Son of Pink Floyd star could face jail

The son of Pink Floyd guitarist David Gilmour admitted today going on the rampage at a student fees protest.

Charlie Gilmour was warned he could face a jail term after pleading guilty to violent disorder - but he was granted bail until July to give him time to complete Cambridge University exams.

Gilmour, who was accused of a string of offences during the riot on December 9, entered a non-specific guilty plea as he appeared at Kingston Crown Court, south west London.

The 21-year-old, from West Sussex, has yet to specify whether he admits leaping on the bonnet of a car carrying royal protection officers escorting the Prince of Wales and his wife to the Royal Variety Performance.

Judge Nicholas Price QC granted Gilmour conditional bail as he adjourned proceedings until July 8.

He said he would give Gilmour's legal team time to decide the specifics of the plea before arranging another hearing.

Gilmour, a former model, wore a grey suit and dark tie as he spoke to confirm his name and enter a guilty plea.

Judge Price told Gilmour: "You have accepted counts of a serious matter and it may well be the course of one of immediate custody.

"This matter will come back to this court on July 8."

Gilmour is accused of smashing a window at a high street store and throwing a rubbish bin at the royal convoy.

The bin missed the royal couple but hit another car, it is alleged.

Gilmour had been accused of stealing a mannequin leg, but that charge was withdrawn.

He was among thousands of people who protested in Trafalgar Square and Parliament Square on December 9 and was photographed hanging from a Union flag on the Cenotaph during the march.

He issued an apology the day after the demonstrations, describing it as a "moment of idiocy", and adding that he did not realise the Whitehall monument commemorated Britain's war dead.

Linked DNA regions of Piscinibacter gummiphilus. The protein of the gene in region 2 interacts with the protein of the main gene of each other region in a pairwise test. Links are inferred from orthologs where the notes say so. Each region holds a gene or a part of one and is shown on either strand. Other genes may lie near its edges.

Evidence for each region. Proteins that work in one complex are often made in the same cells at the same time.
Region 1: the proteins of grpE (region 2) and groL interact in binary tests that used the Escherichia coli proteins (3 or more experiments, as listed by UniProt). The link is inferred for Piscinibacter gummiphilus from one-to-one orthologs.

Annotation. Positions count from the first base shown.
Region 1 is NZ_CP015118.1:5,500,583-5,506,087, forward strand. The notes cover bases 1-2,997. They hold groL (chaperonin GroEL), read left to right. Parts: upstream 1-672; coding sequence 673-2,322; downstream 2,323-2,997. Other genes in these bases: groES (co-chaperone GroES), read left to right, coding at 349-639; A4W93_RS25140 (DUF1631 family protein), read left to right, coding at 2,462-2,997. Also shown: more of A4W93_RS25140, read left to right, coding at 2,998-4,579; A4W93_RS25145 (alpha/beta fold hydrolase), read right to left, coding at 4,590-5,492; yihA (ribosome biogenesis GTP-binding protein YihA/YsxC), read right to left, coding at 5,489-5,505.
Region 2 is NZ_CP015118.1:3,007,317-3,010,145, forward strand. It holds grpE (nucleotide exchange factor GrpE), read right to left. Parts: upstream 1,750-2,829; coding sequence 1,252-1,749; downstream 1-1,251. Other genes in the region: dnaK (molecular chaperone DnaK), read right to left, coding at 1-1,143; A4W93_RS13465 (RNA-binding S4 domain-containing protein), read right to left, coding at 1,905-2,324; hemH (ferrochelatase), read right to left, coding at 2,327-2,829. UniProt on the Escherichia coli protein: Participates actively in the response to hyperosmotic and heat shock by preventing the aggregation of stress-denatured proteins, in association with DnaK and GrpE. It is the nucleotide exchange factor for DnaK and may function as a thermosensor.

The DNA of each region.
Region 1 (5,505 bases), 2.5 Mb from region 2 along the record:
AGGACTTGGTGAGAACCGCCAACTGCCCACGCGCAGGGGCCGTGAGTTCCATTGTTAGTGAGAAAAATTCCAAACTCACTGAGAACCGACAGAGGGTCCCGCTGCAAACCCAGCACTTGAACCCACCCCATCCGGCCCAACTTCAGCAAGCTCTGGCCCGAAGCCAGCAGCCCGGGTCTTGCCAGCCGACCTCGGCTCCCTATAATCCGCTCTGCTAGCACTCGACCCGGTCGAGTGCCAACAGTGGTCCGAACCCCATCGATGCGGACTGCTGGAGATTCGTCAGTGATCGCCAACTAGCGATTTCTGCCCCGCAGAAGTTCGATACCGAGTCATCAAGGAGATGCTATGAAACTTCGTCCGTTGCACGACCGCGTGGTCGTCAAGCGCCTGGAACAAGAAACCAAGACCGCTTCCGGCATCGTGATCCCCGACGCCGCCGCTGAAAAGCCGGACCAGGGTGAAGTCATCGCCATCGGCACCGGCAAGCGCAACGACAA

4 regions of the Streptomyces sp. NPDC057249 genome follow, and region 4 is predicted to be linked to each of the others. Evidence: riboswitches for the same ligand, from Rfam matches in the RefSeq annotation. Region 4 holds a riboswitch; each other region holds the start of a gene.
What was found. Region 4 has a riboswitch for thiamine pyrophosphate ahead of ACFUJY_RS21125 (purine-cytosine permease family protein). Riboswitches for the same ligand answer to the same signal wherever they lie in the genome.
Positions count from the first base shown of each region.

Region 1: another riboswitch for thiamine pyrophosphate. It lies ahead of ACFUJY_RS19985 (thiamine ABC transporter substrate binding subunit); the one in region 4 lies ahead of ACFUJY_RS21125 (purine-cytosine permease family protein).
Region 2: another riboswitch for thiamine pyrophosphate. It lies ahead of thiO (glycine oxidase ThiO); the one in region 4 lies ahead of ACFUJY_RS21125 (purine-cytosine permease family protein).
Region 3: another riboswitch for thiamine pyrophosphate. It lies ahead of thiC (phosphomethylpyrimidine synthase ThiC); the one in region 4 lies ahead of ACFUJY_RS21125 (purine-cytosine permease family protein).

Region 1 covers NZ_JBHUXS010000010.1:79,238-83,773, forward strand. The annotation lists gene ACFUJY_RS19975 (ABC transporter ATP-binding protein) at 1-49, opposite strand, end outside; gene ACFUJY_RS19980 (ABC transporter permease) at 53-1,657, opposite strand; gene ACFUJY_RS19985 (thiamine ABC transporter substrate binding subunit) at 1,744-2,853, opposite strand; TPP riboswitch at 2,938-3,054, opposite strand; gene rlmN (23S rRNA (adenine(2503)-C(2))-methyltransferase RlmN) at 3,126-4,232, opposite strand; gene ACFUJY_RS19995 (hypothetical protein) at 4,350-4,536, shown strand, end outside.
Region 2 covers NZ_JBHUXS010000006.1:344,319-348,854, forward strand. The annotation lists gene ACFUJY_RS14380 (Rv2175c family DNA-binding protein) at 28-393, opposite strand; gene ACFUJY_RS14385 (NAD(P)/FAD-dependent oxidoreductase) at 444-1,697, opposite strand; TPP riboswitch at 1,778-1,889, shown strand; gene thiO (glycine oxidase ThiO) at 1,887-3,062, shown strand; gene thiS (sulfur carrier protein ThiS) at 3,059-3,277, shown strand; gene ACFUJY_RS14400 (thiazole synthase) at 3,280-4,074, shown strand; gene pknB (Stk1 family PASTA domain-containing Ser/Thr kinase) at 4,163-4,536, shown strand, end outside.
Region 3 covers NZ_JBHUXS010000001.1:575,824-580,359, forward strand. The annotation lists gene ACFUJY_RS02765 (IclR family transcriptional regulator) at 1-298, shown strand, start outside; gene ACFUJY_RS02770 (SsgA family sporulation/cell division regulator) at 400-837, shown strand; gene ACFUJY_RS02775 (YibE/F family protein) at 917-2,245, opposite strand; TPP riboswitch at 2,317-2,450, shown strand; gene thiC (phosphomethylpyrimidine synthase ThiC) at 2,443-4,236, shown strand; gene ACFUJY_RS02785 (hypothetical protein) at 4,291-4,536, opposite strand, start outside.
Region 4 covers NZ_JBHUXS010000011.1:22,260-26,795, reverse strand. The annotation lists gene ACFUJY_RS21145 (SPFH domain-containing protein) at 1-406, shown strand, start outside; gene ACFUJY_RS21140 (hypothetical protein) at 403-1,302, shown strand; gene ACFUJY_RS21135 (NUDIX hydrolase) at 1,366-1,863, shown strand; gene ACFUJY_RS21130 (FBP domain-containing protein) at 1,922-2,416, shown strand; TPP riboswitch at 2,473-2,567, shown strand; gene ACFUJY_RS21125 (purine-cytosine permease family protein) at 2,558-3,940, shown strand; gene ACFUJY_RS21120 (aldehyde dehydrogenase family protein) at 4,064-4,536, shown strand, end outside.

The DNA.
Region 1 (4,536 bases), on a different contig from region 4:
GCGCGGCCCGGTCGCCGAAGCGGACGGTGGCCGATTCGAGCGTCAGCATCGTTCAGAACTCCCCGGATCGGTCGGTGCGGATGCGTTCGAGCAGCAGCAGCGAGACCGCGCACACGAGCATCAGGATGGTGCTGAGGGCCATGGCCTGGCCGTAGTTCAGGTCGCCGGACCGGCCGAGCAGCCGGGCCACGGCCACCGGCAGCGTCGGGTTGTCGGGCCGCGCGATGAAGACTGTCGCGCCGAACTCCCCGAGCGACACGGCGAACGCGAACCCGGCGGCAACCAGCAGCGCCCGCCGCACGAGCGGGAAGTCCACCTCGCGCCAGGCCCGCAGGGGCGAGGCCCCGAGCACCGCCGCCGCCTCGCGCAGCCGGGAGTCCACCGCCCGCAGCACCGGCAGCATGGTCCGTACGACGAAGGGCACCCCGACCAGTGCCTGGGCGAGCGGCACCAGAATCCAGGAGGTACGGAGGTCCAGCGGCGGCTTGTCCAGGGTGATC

Gilmour's biological father is poet and playwright Heathcote Williams but he was adopted by the rock star when his mother, writer and journalist Polly Samson, remarried.

Releasing a statement in the wake of his Cenotaph antics, Gilmour said: "I feel nothing but shame. My intention was not to attack or defile the Cenotaph. Running along with a crowd of people who had just been violently repelled by the police, I got caught up in the spirit of the moment."

David Gilmour's former bandmate Roger Waters lost his father in the Second World War and has written about his loss extensively throughout his career, including a number of Pink Floyd songs.

Gilmour has been on the books of modelling agency Select Model Management and has also tried his hand as a journalist, but is now completing a history degree at Girton College, Cambridge.

His father is admired as one of the world's finest guitarists and his Floyd album Dark Side Of The Moon is one of the biggest-selling releases of all time.

In an interview last year, Gilmour talked about being bought two Savile Row suits before he headed off to university.

A Cambridge University spokesman has said the matter is "for the civil authorities".

Gilmour, who is banned from the City of Westminster as part of his bail conditions, has Cambridge exams to sit in June, the court heard.

The judge added: "The fact that I am granting you bail is of no indication whatsoever that you will be dealt with in a non-custodial way.

"You must understand that your plea of guilty to violent disorder is a serious matter and it may be that the proper course would be one of immediate custody."

Gilmour made no comment to reporters as he left court.